On the review side of things, I’ve been thoroughly impressed by the Steel Will Cutjack, which does a similar magic trick in the budget knife (as opposed to ‘affordable knife’) category. This is such a smart design. Materially, getting D2 steel at this price point steel feels like winning a minor jackpot, and the flipping action punches way above its weight. Even I, not a flipper fan by any means, enjoy the snappy, kinetic feel of the Cutjack’s washer-based pivot. During the move I really put the Cutjack through its paces on tape, cardboard, weeds, and more, and it powered through tasks both big and small with equal finesse. It’s not a perfect knife, but the Cutjack feels like the next generation of budget cutlery.
Follow Ben on Twitter. His Twitter account is great. Book recommendations, horror prompts, and some knife stuff.
There have been a few semi-interesting updates in my EDC over the past few months.
As usual, I’ve had the good fortune of testing out some interesting knives. Blades like the Rockstead Higo, DPx HEST/F Urban, Microtech Stitch, and Code Steel 4Max are each compelling in their own way. But the stuff that has scored some serious pocket time is a little more pedestrian. A good example is of the FRN Native 5. The humble Native 5 is just a rock star blade. I think folks forget how good the Native is, and this updated version with a fully flat ground blade of S35VN is superb. It’s an awesome no frills EDC piece.
Another surprise hit is the Hinderer XM Slippy. Hinderer is known for their overbuilt titanium framelock folders, so the fact that they hopped on the slip joint bandwagon is a little surprising, but the knife is kind of delightful. It’s slim, reasonably light, has a thinly ground blade that cuts great, and the slip joint is sturdy with good walk and talk. Even the price isn’t too bad at under $300 for a USA made Hinderer folding knife. I dig it more than the regular XM series.
Arguably the biggest change in my EDC is that I broke down and bought a nice pen. Grayson had his Tactile Turn Slider for sale and I couldn’t resist. And this is after resisting pens for many years. This pen is beautifully built and a lot of fun. I found myself obsessively clicking it when it first arrived. It has been a couple months now and I’m still enjoying it. While I don’t think I’ll go crazy and buy a ton of pens, I definitely appreciate them a little more now.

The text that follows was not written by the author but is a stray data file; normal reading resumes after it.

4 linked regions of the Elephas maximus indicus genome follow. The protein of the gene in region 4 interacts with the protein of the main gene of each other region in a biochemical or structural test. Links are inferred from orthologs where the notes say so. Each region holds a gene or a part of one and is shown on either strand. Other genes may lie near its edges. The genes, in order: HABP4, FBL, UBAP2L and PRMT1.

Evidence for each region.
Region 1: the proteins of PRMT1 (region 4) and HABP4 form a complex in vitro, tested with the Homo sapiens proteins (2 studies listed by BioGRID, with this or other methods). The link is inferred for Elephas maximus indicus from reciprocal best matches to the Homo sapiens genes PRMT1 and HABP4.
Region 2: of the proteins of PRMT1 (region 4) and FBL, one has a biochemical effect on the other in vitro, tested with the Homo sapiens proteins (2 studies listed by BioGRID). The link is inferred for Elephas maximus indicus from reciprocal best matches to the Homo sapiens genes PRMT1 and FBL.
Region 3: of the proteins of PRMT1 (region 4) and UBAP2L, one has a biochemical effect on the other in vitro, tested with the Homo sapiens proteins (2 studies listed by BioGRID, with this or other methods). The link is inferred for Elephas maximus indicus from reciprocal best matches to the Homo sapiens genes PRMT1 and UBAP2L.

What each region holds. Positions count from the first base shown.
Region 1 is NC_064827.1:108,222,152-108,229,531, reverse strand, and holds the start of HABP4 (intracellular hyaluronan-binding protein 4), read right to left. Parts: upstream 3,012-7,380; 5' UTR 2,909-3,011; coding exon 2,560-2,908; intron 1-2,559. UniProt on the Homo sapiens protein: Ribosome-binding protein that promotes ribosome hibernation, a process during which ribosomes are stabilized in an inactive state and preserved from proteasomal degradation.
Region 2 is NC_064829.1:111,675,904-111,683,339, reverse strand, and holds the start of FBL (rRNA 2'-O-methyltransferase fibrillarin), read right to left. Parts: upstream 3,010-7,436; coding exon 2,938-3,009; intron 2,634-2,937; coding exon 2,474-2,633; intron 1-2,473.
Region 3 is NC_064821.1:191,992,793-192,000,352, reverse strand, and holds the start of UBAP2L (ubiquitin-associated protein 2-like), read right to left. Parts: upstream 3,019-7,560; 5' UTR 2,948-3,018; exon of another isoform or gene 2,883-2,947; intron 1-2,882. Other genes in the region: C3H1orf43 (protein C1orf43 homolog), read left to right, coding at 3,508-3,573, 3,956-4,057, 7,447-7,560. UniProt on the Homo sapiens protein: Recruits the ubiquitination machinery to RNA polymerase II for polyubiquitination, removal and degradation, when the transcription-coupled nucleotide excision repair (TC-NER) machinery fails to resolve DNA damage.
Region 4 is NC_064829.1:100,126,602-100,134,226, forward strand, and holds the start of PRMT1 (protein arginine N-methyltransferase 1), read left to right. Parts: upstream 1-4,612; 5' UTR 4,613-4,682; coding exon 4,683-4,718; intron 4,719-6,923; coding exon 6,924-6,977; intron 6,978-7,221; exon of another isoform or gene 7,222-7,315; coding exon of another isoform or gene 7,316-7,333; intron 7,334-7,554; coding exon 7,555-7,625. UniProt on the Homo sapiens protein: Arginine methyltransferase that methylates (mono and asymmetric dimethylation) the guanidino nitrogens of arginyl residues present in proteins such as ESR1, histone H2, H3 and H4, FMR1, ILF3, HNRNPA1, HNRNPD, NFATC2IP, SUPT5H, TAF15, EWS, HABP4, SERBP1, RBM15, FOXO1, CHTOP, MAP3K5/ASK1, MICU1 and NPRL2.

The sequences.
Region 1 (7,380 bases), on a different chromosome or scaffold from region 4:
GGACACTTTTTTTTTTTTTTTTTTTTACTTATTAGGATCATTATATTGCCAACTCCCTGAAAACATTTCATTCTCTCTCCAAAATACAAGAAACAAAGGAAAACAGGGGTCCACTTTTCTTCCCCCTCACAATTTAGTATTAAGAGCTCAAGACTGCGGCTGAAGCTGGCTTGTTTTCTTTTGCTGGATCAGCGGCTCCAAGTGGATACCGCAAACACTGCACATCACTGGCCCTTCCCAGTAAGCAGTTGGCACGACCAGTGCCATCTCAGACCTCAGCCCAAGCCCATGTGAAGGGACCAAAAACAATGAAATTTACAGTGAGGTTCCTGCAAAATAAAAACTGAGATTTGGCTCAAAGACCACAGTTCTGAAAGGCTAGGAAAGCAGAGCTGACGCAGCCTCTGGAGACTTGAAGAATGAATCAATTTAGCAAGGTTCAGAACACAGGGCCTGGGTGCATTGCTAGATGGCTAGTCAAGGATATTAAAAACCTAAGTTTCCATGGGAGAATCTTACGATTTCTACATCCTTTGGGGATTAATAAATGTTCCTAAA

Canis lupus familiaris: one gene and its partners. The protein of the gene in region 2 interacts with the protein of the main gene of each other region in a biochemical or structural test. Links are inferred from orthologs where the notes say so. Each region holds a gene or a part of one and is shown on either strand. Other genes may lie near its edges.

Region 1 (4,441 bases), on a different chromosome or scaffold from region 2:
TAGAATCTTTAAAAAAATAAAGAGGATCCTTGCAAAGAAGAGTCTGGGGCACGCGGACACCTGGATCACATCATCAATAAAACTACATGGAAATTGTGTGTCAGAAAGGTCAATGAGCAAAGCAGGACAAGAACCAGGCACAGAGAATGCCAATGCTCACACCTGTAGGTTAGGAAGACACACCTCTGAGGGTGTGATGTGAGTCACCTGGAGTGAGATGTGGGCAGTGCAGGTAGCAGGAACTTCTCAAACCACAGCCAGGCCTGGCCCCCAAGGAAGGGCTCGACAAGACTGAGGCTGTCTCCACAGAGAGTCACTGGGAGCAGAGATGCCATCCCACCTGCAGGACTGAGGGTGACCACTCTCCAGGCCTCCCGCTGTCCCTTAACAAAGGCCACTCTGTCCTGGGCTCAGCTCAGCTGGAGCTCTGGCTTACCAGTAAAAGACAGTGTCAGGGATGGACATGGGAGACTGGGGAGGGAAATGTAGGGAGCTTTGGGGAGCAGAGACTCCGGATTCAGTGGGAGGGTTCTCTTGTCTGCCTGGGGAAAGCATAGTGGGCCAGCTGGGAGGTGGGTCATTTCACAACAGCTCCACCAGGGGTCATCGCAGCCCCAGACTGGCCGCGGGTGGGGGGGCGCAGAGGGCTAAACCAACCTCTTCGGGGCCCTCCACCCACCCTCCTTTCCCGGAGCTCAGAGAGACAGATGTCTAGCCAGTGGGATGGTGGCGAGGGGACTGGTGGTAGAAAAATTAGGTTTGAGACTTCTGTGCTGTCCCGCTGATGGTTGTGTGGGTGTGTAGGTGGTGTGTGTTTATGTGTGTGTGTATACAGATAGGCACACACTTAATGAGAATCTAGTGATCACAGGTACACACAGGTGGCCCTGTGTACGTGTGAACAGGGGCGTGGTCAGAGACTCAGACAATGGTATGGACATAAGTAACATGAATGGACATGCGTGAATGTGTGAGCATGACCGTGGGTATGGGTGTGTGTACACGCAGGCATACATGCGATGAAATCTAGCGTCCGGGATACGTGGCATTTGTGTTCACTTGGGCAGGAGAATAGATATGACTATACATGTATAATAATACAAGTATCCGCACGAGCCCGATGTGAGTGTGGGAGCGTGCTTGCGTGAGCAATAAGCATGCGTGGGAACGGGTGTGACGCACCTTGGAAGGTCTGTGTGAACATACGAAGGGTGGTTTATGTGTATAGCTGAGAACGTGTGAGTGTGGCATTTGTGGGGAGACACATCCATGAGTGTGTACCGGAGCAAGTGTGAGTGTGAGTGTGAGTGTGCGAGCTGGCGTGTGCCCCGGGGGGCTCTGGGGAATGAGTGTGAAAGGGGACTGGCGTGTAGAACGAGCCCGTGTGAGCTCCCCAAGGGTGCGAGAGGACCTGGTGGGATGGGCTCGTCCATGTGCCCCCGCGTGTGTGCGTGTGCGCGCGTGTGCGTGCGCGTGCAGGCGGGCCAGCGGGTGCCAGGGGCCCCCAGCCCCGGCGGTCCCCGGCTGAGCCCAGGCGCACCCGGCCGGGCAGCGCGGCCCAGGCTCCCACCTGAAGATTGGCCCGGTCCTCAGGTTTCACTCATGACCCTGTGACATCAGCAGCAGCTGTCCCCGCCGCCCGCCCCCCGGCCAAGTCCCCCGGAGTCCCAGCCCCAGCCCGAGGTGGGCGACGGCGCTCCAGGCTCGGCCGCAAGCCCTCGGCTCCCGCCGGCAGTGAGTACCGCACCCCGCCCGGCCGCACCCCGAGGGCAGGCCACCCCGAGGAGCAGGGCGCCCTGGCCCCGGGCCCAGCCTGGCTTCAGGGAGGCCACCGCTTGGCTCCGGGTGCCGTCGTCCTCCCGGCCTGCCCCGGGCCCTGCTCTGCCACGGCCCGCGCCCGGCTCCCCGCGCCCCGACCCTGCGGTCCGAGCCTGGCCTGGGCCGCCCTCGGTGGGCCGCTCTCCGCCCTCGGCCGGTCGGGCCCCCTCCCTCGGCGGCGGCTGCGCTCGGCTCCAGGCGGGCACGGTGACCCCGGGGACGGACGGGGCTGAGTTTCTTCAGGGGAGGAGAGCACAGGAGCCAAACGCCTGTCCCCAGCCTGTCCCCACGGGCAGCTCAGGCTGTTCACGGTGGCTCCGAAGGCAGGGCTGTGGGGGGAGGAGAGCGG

Another sizable change is that I’ve started to carry my Leatherman Wingman more often in a belt sheath. As a lawyer this is definitely a “nights and weekends” carry, but it’s found its way as standard equipment now. In part because I’ve gotten back into fishing. This is a great tool for cutting line, and having it on your belt is super handy. It may be a little dorky to have one of these on your belt, but I’m getting value out of it, so I’ll continue to roll with the Wingman. It remains an awesome inexpensive multi-tool.
For my light I keep finding myself returning to the Streamlight Microstream. It’s everything you need and nothing you don’t. Thanks again to Ben for gifting me this piece. I would definitely buy it again if I ever lost it.
For my watch the Sinn U1 reigns supreme. I fantasize about buying a Rolex on a somewhat regular basis, but I can’t justify the expense right now, and I love the U1. In many ways it is the anti-Rolex, and I think that is why I enjoy it so much. In a watch world where most dive watches pretend to be the Submariner, the U1 marches to the beat of its own drum. My watch in particular has been through hell. It was pretty beat up when I bought it used a few years ago, and since then I’ve added even more scuffs, nicks, and scrapes. But it still works great.
Finally for my wallet I continue to use a Big Skinny Bifold. Tony turned me on to Big Skinny wallets years ago, and the one I have now is holding up great. I’ve had it for a couple years now, but I can hardly tell. It’s broken in perfectly and continues to be a top notch piece of gear. I highly recommend it, especially if you carry cash and want a full size wallet.
That’s it for now. Let us know what you think of our carries and all that good stuff in the comments section.